Get in Gear for World Swim Day!


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Happy World Swim Day! This international holiday encourages people around the world to be more active through swimming. I certainly have been this fall, as I recover from a stress fracture in my foot! Swimming, however, is a regular part of my fitness routine. It’s the original total body workout – both cardio and strength building – with no impact on bones and joints. Plus, if you’re a gear junkie, there are all sorts of fun training tools to improve your form and conditioning – and break up the monotony of just swimming back and forth!

Fins, hand paddles, snorkels, and more! We spoke to Dan Daly, C.S.C.S, former all-American swimmer, senior Equinox Tier X trainer and founder of EQX H20, about how different pieces of equipment can benefit any level of swimmer. A special thank you to Arena for swagging me out with it all – along with an incredible collection of swimsuits! 


Fins come in a variety of different sizes, from the short Finis Zoomers to the body-surfing style TYR HydroBlades. Daly says that fins create more efficiency in the water by extending the length of your foot. The longer the fin, the more force created. At the beginner level, fins can add some assistance to the kick. At the advanced level, they become a loading device, creating more power, but forcing the legs to work harder. Fins are also a great way to focus on stroke mechanics by aiding propulsion as you practice technique.

Daly recommends the Finis Z2, a moderate length fin with a closed heel fit. I like the wider open heel Arena PowerFin Pro.


Hand paddles, as with all this equipment, amplify both the efficiencies and inefficiencies in your stroke. If you do something well, they reinforce it. If you do something poorly, they reveal it. Daly says that hand paddles in particular, “feed the mistake”, but they also provide the opportunity to correct your form.

Hand paddles are used primarily as loading device to strengthen the upper body, develop lats and shoulders, and work the cardiovascular system as well. Hand paddles come in a variety of different sizes — the larger the paddle, the more water they catch, creating greater resistance and building strength. Daly generally recommends a medium size paddle. You have to be quite strong for larger paddle, and most people are suited to something smaller.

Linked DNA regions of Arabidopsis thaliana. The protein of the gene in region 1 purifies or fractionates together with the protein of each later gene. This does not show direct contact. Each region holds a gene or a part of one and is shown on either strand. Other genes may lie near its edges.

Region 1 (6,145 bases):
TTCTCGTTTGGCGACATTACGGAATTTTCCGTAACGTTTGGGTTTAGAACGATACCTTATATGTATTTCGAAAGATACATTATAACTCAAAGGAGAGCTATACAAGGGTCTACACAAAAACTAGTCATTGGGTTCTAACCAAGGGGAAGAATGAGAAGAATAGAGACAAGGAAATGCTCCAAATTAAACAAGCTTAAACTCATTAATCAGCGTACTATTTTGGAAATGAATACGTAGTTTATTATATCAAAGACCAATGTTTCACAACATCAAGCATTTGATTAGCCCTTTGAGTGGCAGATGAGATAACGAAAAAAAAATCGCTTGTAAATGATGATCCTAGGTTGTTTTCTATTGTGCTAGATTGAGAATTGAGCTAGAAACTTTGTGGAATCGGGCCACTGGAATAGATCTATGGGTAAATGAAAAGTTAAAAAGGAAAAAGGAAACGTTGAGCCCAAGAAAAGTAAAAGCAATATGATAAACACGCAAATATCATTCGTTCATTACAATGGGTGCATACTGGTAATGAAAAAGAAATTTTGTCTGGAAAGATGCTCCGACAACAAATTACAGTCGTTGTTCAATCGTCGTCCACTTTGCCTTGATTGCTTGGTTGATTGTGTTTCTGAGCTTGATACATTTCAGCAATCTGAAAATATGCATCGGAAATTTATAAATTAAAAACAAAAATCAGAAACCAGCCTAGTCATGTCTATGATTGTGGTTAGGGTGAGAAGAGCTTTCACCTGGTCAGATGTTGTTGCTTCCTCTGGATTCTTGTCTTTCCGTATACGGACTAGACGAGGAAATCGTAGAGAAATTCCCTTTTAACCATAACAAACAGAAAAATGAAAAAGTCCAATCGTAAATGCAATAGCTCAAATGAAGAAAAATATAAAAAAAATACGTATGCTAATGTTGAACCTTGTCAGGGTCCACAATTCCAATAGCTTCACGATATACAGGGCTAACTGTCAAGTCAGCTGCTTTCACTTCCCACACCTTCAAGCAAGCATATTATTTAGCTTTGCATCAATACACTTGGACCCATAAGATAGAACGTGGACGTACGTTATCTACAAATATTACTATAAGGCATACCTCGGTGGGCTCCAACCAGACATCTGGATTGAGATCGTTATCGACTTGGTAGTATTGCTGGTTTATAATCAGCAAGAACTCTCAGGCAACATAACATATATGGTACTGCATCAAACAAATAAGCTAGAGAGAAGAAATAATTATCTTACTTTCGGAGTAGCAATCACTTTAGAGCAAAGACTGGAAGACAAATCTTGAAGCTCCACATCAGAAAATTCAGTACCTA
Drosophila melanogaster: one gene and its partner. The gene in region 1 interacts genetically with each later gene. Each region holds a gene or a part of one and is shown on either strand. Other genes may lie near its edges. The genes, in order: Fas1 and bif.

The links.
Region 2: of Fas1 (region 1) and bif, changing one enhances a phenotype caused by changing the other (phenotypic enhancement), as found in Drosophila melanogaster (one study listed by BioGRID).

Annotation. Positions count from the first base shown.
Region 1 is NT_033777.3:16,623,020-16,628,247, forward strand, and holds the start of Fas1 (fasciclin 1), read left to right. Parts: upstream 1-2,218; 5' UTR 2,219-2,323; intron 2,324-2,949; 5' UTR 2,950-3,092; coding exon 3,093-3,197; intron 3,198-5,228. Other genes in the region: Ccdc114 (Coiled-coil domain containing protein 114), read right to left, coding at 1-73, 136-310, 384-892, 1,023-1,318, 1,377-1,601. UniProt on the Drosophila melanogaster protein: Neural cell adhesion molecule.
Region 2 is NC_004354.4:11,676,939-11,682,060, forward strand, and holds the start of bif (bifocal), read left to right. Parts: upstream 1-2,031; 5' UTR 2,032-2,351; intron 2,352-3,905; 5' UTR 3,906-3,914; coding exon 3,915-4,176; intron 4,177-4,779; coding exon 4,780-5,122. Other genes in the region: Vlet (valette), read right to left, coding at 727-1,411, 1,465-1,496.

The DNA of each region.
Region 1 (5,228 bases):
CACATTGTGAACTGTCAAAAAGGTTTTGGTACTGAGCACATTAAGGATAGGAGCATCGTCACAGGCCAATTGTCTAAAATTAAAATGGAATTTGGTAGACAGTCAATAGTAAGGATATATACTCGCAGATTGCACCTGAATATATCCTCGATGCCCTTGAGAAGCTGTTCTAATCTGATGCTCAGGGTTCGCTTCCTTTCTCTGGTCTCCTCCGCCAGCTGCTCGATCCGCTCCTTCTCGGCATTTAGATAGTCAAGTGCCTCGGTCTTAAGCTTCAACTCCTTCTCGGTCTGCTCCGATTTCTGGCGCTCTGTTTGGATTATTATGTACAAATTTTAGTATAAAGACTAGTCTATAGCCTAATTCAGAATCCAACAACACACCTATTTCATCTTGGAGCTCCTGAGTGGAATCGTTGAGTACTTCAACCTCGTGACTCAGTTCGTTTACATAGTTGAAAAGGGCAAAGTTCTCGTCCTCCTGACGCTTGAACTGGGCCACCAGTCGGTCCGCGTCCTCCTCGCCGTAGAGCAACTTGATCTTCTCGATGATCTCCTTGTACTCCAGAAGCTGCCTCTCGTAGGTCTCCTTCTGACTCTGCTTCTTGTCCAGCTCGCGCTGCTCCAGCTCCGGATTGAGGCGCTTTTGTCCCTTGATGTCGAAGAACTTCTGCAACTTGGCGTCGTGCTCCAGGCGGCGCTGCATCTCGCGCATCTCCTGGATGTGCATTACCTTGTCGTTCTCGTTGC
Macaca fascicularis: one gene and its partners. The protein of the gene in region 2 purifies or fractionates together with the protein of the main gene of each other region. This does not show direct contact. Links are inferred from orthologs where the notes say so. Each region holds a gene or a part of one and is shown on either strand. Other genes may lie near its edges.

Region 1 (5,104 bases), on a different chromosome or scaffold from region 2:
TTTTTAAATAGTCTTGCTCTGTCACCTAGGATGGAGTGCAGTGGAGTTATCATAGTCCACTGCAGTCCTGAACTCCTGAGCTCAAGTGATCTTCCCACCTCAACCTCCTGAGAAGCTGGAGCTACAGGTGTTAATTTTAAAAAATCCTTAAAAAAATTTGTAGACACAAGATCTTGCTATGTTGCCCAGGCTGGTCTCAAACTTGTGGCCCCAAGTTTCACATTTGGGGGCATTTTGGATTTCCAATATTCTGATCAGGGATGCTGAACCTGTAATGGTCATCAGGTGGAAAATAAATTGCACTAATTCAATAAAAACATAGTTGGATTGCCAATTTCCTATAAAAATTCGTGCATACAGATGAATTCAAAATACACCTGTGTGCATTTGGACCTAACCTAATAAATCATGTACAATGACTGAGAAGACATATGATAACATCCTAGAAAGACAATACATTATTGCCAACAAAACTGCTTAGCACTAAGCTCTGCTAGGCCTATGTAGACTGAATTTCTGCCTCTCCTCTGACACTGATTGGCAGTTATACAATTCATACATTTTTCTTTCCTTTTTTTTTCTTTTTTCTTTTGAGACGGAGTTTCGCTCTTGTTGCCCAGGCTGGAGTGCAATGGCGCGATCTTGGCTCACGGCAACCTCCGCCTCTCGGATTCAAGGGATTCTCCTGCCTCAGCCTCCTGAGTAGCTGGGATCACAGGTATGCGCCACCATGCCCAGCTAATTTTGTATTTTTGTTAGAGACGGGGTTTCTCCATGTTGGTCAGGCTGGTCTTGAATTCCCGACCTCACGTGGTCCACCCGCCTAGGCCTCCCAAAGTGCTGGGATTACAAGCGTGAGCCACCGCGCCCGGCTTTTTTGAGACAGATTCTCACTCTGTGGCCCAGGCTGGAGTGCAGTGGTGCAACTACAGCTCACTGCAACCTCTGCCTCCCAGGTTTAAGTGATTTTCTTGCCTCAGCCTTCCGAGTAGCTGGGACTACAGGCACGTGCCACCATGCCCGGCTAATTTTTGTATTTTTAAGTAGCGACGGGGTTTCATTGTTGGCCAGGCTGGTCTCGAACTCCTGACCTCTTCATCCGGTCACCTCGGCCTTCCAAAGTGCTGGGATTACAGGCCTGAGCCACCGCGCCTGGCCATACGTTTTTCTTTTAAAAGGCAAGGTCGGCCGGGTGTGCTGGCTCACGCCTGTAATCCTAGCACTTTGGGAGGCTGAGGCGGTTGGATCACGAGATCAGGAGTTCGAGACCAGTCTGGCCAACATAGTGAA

Paddles come in a few different styles and shapes. The primary difference is straps or no straps. Traditional paddles like the TYR Catalyst 2Roka Pro, Speedo Nemesis Contour, and Sporti Power Swim have a pegboard design in which you can arrange wrist and finger staps to your preference. The Finis Agility are strapless paddles for the more advanced swimmer, requiring proper hand position or they fall off.


Center mouthpiece snorkels have become a popular training tool and offer a number of benefits. The snorkel helps balance out your stroke. By not having to rotate to breathe, it allows you to keep your head down and focus on form and alignment. Says Daly, “Every time you take a breath, it disrupts the streamline and slows you down – even if you’re an Olympian.”

Something I’ve personally noticed is the snorkel restricts the flow of air, similar to an Elevation Mask, which trains your lungs to use oxygen more efficiently and build cardiovascular strength. All the major swim brands offer a center mouthpiece snorkel.


Pull buoys are generally used with hand paddles as a flotation aid, allowing you to focus on your arm stroke and technique without kicking. There isn’t much difference from brand to brand, although the TYR Hydrofoil Pull Float offers a more streamlined, ergonomic variation to the classic pull float. The Finis Access is used around the ankles, instead of between the legs, and forces you to use more core control.


Kickboards come in various sizes, shapes, and buoyancies – ranging from the traditional design, to ones that are more tapered and streamlined. Smaller ones are harder to use because you can’t hang on as much. Finis Alignment Kickboard looks like triangle, and has a stabilizing hand strap that teaches a proper streamline position. The Arena Pull Kick and Speedo Pull Buoy Kickboard conveniently double as pull buoys for less schlep!


Goggles are really all about personal preference. They come one size fits all, and you have to play with the brand and model to find the ones that work for you. I prefer a larger size that covers the eye-socket, like the Roka X1, to avoid those undereye-aging goggle indents! Competitive swimmers generally prefer something smaller, like the TYR Tracer X and Speedo Vanquisher 2.0, for less drag. Arena’s The One goggle falls in between and is one of the most comfortable I’ve tried.

There has been some technological advances in the goggle marketplace. The Magic5 uses an algorithm to scan your face, to create a custom fit nose bridge and rubber gaskets, and reduce those common complaints like suction and goggles marks.

Another piece of goggle tech is Instabeat, a small goggle attachment that displays your heart rate with three levels of LED light feedback and allows you to adjust your speed accordingly. Other metrics like pace, time, and distance can be downloaded with their app after your workout. I’m waiting for the goggle that can do it all in real time, and play music too! I have yet to find a waterproof MP3 player with headphones that stay in, or one that is easy to use underwater. 


MySwimPro is the #1 training app for swimmers and one I really like. It’s like having a swim coach on your phone to prescribe daily workouts and personalized training plans targeted to your goals – along with instructional videos, and a log to keep track of your times and distances. MySwimPro is compatible with most training watches like the Apple Watch, Garmin, and Fitbit, putting those workouts right there on your wrist.